No, that won't work because short people can have a short or long trunk, just as tall people can have a long or short one. As a general rule, though, short people will tend to have a shorter back than tall people. It is best if you buy your trekking or touring rucksack from a specialist retailer, because they will able to advise you with regard to the proper fit and will set the rucksack for you. Once the backpack has been set to the length of your back, you won't have to change it again.

What do I do if I want to buy my trekking backpack online?

There are a few general guidelines.

  • First of all, decide what size of rucksack you want. This depends on what you want to use the rucksack for.
  • There are special designs for ladies, who generally have shorter backs than men. If you are a woman who is not particularly tall and on the petite side, you would do well to choose one of these.
  • As a short person, opt for a trekking backpack with a smaller volume, or else go for a touring rucksack, because the transitions between a small trekking backpack and a large touring rucksack are quite loose.
  • If you are a man who is not very tall, you can certainly opt for a womens' backpack. (Tatonka's ladies' models have been designed with this in mind, so are not too eye-catching.)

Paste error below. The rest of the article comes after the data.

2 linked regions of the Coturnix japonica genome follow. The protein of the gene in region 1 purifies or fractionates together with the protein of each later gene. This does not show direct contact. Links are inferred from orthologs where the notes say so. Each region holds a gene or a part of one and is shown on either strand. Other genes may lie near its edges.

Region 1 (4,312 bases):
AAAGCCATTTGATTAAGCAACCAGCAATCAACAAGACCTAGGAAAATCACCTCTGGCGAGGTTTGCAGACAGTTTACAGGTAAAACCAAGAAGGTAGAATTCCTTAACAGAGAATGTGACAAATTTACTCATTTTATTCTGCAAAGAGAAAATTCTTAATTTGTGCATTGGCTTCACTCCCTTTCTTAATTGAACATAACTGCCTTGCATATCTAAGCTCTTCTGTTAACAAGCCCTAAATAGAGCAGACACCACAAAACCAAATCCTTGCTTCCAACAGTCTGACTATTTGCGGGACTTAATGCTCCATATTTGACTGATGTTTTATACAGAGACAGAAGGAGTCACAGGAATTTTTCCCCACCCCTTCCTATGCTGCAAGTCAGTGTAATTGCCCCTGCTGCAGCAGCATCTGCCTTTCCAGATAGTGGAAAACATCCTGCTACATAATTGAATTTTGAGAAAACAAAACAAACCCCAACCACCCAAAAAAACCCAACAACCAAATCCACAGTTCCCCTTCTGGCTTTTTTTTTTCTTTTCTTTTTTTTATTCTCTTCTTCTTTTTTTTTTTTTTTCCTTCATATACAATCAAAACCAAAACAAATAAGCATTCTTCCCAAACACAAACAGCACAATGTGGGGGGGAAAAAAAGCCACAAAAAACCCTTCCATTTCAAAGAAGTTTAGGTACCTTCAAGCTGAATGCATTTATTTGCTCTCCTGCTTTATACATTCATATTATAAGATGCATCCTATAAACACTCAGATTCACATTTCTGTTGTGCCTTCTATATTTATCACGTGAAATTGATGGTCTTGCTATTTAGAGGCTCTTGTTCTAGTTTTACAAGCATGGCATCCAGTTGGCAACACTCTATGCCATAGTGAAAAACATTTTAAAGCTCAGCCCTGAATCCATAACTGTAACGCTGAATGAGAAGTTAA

How do I set it?

  1. Load your trekking backpack, ideally realistically, and with at least 5 kg. You can only decide if the rucksack is in the right position, or set it properly, if it is loaded.
  2. Loosen the shoulder straps. Put the rucksack on with loosened shoulder straps and position the hip strap centrally over your hip bones. Buckle up the hip strap and tighten it, pulling the ends of the strap towards you navel.
  3. Now tighten the shoulder straps, but not so far that they restrict the movement of your arms.
  4. The contact point of the shoulder straps – the point where they move away from the packsack – should only be about halfway up the seventh neck vertebra. This is the little bump that protrudes slightly at the bottom of the neck.
  5. If the shoulder straps are higher up the neck, thread them one or two slats lower on the ladder system. If the shoulder straps are lower, then thread them higher up the ladder system. Follow the instructions provided here (Rucksack tips). Then repeat steps 2-4.
  6. When the (tightened) shoulder straps are at the right level, tighten the load control straps positioned over the shoulders. These relieve the load on the shoulder straps, and you can control the load better when making sideways movements. The ideal contact point of the load control straps is at the level of the collarbones, while the straps themselves should be positioned at an angle of between 30 and 50 degrees to the back and up over the shoulders.

Good to know

The same method is always used to adjust the Tatonka backpack to the length of the wearer's back. The bison print on the ladder is used for comparison as it is always printed at the same height for the various carrying systems and capacities. The womens' backpacks have shorter backs, which means the bison print is correspondingly lower.